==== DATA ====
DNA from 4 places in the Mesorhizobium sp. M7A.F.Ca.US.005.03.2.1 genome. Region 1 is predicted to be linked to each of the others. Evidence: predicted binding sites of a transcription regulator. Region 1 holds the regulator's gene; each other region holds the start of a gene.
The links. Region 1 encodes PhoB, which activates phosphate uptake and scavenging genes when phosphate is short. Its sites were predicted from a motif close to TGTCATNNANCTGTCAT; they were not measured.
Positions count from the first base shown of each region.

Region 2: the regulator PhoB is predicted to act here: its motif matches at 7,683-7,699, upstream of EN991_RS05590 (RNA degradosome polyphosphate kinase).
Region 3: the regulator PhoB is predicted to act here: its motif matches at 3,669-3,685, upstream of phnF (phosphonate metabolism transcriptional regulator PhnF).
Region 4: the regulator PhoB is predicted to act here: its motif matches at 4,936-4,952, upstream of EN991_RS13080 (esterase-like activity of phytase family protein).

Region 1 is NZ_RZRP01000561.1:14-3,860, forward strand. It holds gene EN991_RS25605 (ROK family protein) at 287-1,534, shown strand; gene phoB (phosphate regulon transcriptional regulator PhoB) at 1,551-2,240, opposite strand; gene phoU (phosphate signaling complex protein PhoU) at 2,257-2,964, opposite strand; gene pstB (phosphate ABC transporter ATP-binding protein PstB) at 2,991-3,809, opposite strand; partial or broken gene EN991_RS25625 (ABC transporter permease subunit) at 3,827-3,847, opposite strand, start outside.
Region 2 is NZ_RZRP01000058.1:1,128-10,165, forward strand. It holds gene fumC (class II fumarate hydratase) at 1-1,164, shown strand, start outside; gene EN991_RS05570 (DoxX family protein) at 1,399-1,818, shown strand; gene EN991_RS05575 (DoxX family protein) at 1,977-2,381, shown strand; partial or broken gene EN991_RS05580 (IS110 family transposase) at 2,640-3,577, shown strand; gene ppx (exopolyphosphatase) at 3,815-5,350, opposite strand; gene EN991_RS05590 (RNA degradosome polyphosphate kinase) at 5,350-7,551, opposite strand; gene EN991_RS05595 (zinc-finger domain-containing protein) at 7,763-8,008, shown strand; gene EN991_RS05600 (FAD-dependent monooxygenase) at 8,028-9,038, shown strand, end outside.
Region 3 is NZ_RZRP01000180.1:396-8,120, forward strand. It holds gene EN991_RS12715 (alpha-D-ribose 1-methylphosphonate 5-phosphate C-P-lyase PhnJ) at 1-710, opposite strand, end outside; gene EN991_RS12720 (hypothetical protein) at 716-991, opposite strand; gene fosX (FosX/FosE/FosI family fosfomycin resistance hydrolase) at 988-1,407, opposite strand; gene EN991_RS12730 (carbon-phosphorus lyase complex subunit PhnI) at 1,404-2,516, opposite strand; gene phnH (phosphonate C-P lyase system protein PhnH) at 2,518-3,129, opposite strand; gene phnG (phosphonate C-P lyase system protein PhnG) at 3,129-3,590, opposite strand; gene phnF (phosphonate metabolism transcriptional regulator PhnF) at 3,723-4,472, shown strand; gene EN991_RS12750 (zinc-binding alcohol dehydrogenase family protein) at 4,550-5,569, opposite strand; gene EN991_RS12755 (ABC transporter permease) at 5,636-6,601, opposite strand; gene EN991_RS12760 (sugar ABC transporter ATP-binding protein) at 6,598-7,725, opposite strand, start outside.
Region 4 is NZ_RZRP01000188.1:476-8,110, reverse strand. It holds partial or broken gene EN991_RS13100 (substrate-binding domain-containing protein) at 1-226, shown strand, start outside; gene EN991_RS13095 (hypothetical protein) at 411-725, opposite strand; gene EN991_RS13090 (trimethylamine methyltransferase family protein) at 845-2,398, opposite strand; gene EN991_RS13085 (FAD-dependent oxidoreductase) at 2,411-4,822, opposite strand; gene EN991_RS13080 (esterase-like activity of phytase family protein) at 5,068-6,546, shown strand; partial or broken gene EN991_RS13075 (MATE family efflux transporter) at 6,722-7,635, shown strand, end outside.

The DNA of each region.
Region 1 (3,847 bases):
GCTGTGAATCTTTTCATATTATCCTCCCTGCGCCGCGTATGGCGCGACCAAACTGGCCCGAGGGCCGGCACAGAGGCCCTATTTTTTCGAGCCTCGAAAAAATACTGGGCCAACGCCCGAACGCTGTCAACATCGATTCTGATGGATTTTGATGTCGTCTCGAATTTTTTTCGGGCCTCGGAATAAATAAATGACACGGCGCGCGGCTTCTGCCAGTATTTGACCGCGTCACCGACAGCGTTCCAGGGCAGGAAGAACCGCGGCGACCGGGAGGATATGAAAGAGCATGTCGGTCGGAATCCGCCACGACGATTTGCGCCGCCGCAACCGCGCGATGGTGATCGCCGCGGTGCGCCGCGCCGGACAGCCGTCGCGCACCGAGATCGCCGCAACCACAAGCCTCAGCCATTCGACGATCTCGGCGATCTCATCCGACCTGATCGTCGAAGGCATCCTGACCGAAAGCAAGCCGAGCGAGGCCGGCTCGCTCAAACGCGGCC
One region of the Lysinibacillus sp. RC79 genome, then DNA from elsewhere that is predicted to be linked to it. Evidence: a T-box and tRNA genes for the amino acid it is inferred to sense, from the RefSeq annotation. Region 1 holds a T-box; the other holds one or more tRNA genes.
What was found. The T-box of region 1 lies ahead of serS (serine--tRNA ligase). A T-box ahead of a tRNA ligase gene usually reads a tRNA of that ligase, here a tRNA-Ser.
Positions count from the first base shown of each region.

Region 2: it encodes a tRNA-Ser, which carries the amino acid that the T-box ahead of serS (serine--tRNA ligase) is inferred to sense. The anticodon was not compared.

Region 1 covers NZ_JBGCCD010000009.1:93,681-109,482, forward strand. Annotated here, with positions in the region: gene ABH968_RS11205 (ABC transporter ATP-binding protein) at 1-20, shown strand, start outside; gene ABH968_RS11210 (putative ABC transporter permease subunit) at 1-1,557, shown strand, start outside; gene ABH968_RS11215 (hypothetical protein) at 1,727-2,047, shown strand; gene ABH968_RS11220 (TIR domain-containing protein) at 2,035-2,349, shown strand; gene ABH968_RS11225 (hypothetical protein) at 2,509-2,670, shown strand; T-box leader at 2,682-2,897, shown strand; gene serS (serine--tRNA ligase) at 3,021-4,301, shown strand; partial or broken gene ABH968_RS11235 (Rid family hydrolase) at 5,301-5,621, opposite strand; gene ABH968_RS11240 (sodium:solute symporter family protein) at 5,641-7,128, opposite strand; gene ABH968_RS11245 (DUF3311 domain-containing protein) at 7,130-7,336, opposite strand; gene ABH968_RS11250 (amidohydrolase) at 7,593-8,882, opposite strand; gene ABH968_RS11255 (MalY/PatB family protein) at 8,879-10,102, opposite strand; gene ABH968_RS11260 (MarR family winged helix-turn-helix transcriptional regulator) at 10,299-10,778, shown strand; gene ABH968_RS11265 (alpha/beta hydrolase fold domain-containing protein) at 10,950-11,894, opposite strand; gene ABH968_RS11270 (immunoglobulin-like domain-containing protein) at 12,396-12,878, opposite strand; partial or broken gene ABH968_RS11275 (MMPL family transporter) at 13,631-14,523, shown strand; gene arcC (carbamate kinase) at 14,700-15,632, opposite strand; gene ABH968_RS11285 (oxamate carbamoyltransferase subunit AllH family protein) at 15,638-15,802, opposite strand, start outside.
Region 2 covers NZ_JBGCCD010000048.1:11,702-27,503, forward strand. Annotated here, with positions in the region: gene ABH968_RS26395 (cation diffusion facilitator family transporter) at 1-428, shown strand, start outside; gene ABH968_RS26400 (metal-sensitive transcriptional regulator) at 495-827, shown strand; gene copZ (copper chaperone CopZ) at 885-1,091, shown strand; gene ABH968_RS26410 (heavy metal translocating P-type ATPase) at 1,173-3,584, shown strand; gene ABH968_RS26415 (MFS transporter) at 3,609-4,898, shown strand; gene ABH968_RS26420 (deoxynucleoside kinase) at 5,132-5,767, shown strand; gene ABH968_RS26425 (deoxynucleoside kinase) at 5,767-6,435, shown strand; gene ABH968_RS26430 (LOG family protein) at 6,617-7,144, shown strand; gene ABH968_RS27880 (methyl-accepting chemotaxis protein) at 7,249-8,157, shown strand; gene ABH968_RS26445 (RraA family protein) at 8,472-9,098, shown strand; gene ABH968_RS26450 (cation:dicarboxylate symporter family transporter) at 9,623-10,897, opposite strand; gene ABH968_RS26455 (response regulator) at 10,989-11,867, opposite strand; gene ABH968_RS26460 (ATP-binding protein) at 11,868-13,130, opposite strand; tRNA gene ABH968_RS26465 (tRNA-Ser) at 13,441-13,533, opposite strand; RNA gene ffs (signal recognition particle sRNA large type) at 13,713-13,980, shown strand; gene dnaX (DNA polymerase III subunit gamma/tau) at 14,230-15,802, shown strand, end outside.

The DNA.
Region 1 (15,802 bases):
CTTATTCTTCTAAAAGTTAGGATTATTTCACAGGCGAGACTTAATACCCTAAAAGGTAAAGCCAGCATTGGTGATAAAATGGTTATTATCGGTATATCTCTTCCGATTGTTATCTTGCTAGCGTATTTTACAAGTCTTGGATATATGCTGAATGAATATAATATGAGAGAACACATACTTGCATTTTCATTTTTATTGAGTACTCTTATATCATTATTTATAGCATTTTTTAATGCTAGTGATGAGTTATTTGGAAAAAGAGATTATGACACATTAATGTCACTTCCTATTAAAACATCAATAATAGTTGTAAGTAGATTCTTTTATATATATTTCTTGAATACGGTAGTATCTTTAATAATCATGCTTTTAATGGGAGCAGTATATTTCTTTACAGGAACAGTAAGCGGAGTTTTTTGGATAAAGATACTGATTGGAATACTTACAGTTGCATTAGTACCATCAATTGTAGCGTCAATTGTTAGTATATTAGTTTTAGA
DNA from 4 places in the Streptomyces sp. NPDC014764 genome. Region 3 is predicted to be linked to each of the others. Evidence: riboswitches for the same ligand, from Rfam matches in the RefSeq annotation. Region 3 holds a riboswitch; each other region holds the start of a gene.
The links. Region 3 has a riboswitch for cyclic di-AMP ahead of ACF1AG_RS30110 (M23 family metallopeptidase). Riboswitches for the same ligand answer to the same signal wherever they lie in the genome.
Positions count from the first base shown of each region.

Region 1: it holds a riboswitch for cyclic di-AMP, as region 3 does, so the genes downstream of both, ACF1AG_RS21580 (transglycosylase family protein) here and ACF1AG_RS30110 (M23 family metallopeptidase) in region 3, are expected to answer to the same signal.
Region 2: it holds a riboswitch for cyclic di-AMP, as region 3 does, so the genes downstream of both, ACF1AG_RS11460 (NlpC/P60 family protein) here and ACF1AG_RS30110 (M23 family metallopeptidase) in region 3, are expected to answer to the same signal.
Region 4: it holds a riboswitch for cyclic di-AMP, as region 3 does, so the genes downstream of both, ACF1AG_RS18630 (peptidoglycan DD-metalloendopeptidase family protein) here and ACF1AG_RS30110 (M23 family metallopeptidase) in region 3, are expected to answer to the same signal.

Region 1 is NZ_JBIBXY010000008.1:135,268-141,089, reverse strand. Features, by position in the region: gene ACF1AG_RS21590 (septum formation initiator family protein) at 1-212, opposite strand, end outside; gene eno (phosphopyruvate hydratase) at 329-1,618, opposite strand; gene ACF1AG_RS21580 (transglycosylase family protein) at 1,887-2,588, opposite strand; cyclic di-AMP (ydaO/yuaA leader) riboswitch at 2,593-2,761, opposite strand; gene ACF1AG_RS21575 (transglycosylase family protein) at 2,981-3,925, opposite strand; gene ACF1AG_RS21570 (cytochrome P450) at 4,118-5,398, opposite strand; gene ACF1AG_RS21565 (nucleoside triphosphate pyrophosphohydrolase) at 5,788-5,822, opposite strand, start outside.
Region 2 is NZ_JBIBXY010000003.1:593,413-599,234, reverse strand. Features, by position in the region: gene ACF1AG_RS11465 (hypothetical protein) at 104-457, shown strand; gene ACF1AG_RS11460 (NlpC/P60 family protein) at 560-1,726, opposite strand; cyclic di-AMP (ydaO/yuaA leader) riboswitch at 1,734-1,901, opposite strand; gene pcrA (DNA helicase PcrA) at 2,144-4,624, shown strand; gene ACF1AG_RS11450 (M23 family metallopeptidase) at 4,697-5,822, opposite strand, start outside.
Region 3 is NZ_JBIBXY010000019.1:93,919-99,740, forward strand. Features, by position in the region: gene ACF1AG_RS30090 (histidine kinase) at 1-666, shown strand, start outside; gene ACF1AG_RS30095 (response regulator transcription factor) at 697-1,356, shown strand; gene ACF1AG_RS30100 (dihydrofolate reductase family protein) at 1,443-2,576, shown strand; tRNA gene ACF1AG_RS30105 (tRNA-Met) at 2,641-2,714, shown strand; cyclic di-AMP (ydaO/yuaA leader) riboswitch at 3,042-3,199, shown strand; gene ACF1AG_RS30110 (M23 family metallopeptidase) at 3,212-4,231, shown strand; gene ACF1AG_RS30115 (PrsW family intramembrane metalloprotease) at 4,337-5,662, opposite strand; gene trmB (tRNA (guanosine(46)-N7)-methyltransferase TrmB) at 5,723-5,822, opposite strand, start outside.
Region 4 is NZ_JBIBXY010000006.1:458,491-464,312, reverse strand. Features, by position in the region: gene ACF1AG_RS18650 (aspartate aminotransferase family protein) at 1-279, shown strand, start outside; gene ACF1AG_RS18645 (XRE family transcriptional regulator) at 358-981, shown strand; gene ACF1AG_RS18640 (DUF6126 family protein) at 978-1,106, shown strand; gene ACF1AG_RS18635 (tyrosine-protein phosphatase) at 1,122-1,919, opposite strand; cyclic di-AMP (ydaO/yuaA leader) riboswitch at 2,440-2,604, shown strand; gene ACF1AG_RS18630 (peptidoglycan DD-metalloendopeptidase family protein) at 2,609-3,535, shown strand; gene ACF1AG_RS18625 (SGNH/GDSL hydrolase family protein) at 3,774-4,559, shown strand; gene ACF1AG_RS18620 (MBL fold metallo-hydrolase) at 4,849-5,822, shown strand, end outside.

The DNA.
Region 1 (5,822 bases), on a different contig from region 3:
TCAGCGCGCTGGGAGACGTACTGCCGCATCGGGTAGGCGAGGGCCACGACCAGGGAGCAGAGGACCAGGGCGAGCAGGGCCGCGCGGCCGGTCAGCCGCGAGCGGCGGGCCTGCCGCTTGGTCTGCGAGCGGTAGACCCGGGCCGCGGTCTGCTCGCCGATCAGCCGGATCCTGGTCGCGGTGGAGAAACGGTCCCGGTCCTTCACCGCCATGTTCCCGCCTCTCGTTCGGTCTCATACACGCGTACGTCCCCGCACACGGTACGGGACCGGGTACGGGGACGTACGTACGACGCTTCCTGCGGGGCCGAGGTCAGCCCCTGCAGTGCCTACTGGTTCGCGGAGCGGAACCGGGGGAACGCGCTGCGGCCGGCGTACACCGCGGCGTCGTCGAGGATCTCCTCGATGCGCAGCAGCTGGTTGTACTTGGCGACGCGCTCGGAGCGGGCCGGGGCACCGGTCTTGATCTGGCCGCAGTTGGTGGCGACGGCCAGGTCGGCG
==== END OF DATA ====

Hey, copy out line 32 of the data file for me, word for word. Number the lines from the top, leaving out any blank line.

Region 4 is NZ_JBIBXY010000006.1:458,491-464,312, reverse strand. Features, by position in the region: gene ACF1AG_RS18650 (aspartate aminotransferase family protein) at 1-279, shown strand, start outside; gene ACF1AG_RS18645 (XRE family transcriptional regulator) at 358-981, shown strand; gene ACF1AG_RS18640 (DUF6126 family protein) at 978-1,106, shown strand; gene ACF1AG_RS18635 (tyrosine-protein phosphatase) at 1,122-1,919, opposite strand; cyclic di-AMP (ydaO/yuaA leader) riboswitch at 2,440-2,604, shown strand; gene ACF1AG_RS18630 (peptidoglycan DD-metalloendopeptidase family protein) at 2,609-3,535, shown strand; gene ACF1AG_RS18625 (SGNH/GDSL hydrolase family protein) at 3,774-4,559, shown strand; gene ACF1AG_RS18620 (MBL fold metallo-hydrolase) at 4,849-5,822, shown strand, end outside.